The approach that the developers opted to focus exclusively on is that of a kind of fluid aggression. There’s little room for careful poking and prodding when you’re squaring off against one of the monsters of Thymesia. You need to go big and go hard or the enemies will, eventually roll you. Though there are the parries and dodges that you would expect, and by playing the skill tree right you can actually give yourself some big buffs by doing those things well, the game wants you to wade in, act fast, and don’t take a breather until the enemy is dead at your feet.
There are some nice development tricks that also encourage you to play with fury, and reward you for doing so. Each enemy has a “shield” rating, in addition to their health bar, and that shield will steadily recover when you’re not damaging them. To get at their health, you need to damage the shield with your normal weapon, and then hit them with a specialised claw attack. Do that successfully and you will permanently reduce their health as far as you’ve damaged the shield. It’s possible to kill enemies with one hit by reducing the shield to nothing and then hitting them with the claw. Or you can chip away some of the shield, hit them with the claw, break away, and continue the process until they finally fall over dead. For the tougher enemies and bosses this is the way you’ll probably play. It’s a great system, especially when you also factor in the downside of the claw attack: it is slow and leaves you vulnerable as you wind it up, so you need to pick your moments well.
As an added benefit, when you successfully “claw” your enemies, you gain a single, free use of their weapon as your secondary weapon. These range from basic swords, axes and lances, through to ground-pulverising fists, invisibility, and other exotic abilities (usually from bosses). This is an important system, as the only other way to use secondary weapons is through magic, and they chew through your MP fast. These secondary weapons are the most effective way to deal with enemy shields, so if you want to preserve your precious MP, you’ll need to be constantly clawing the enemies to loot them while also damaging them.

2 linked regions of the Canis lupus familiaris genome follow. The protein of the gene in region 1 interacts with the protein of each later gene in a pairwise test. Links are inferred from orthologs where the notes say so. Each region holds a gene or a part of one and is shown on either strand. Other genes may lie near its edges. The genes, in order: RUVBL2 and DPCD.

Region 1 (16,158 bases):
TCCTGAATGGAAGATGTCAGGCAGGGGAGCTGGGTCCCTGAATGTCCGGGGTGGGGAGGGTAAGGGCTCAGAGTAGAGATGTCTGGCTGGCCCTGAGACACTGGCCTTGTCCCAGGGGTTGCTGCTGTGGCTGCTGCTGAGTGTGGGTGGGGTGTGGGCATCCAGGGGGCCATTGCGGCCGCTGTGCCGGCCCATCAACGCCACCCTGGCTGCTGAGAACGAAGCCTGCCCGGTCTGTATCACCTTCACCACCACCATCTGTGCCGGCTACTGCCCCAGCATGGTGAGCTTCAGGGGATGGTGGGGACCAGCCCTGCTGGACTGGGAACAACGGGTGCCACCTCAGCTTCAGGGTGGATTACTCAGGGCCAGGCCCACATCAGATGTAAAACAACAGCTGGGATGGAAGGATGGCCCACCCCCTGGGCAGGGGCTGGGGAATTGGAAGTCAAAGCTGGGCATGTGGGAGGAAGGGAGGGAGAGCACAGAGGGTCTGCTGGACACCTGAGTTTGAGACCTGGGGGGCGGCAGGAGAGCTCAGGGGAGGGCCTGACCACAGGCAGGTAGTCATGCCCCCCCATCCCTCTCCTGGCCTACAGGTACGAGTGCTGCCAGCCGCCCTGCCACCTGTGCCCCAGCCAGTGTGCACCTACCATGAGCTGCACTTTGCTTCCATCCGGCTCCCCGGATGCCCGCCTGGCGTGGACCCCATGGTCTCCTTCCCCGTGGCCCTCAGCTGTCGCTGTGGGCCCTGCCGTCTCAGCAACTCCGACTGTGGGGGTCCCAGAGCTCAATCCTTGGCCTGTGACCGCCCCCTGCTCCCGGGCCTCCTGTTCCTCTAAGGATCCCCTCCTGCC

Again, this is all excellent. The developers were smart in really focusing on getting the combat flow down right, and deciding that they would be better producing a streamlined and exciting soulslike than trying to go big with options and mechanics and falling short with it all. The downside, however, is the other areas where the game shows its budget. The AI isn’t great, for one thing, and common enemies and mid-level bosses will stop chasing you if you run too far from their patrol zones. They also can’t climb ladders and the like, so it is far too easy to zip right past them, or escape when on the verge of death. Boss battles can be challenging, but unfortunately, they’re a little too straightforward in their attack patterns, and given that they have large health bars, they tend to be grindy wars of attrition and nowhere near as exciting as we see in some of Thymesia’s genre peers.
Finally, voice acting is incredibly limited, and that really hurts the personality that the game could have had. Going through all the effort to get to boss that just… attacks… is pretty anti-climactic. For example, the game’s first main boss is a circus owner that you know has been doing truly horrific things to the poor, thanks to the notes that you’ve found scattered around the place. Given that the circus (the level you’ve just been exploring) is filled with zombie-like monsters, corpses, and malignant sacks of poison gas, you definitely want to hear from this guy as the cumulation of a pretty memorable level, but what actually happens is that he just grins at you and attacks. You’ll even miss his name if you’re not paying careful attention to the subtitles. This limitation is such a waste, as it undermines so much of the good work that otherwise went into the aesthetics and cinematics.
If you can handle the corners that were cut due to the budget, then Thymasia’s combat system is worth it all on its own. The game’s intriguingly dark setting and the exquisitely dark theme are more than good enough to pay attention to as well. There are certainly things that the development team could do with a sequel if this generates enough revenue to build on the foundations that they’ve created, but the earnestness that went into making this one distinctive from the other “Souls clones” is worthwhile either way.